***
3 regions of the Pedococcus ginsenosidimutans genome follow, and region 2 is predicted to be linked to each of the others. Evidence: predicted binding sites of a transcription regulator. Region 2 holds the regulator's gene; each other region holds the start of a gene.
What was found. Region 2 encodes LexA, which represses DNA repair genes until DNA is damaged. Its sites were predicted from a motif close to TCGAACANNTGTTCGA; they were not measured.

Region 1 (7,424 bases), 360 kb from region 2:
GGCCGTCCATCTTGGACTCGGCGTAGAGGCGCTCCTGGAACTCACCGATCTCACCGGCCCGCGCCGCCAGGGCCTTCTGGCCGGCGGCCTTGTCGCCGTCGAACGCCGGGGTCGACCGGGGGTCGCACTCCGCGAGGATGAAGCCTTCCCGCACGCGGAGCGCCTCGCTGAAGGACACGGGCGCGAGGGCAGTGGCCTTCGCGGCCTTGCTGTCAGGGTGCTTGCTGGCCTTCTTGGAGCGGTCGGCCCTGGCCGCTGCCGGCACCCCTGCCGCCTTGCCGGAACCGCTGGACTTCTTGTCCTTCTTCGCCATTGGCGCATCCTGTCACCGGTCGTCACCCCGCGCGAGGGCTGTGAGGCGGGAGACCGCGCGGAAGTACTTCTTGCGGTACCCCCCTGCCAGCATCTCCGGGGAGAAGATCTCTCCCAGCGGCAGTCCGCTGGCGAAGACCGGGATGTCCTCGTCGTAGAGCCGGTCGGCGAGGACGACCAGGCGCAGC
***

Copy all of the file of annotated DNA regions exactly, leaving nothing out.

3 regions of the Pedococcus ginsenosidimutans genome follow, and region 2 is predicted to be linked to each of the others. Evidence: predicted binding sites of a transcription regulator. Region 2 holds the regulator's gene; each other region holds the start of a gene.
What was found. Region 2 encodes LexA, which represses DNA repair genes until DNA is damaged. Its sites were predicted from a motif close to TCGAACANNTGTTCGA; they were not measured.

Region 1 (7,424 bases), 360 kb from region 2:
GGCCGTCCATCTTGGACTCGGCGTAGAGGCGCTCCTGGAACTCACCGATCTCACCGGCCCGCGCCGCCAGGGCCTTCTGGCCGGCGGCCTTGTCGCCGTCGAACGCCGGGGTCGACCGGGGGTCGCACTCCGCGAGGATGAAGCCTTCCCGCACGCGGAGCGCCTCGCTGAAGGACACGGGCGCGAGGGCAGTGGCCTTCGCGGCCTTGCTGTCAGGGTGCTTGCTGGCCTTCTTGGAGCGGTCGGCCCTGGCCGCTGCCGGCACCCCTGCCGCCTTGCCGGAACCGCTGGACTTCTTGTCCTTCTTCGCCATTGGCGCATCCTGTCACCGGTCGTCACCCCGCGCGAGGGCTGTGAGGCGGGAGACCGCGCGGAAGTACTTCTTGCGGTACCCCCCTGCCAGCATCTCCGGGGAGAAGATCTCTCCCAGCGGCAGTCCGCTGGCGAAGACCGGGATGTCCTCGTCGTAGAGCCGGTCGGCGAGGACGACCAGGCGCAGC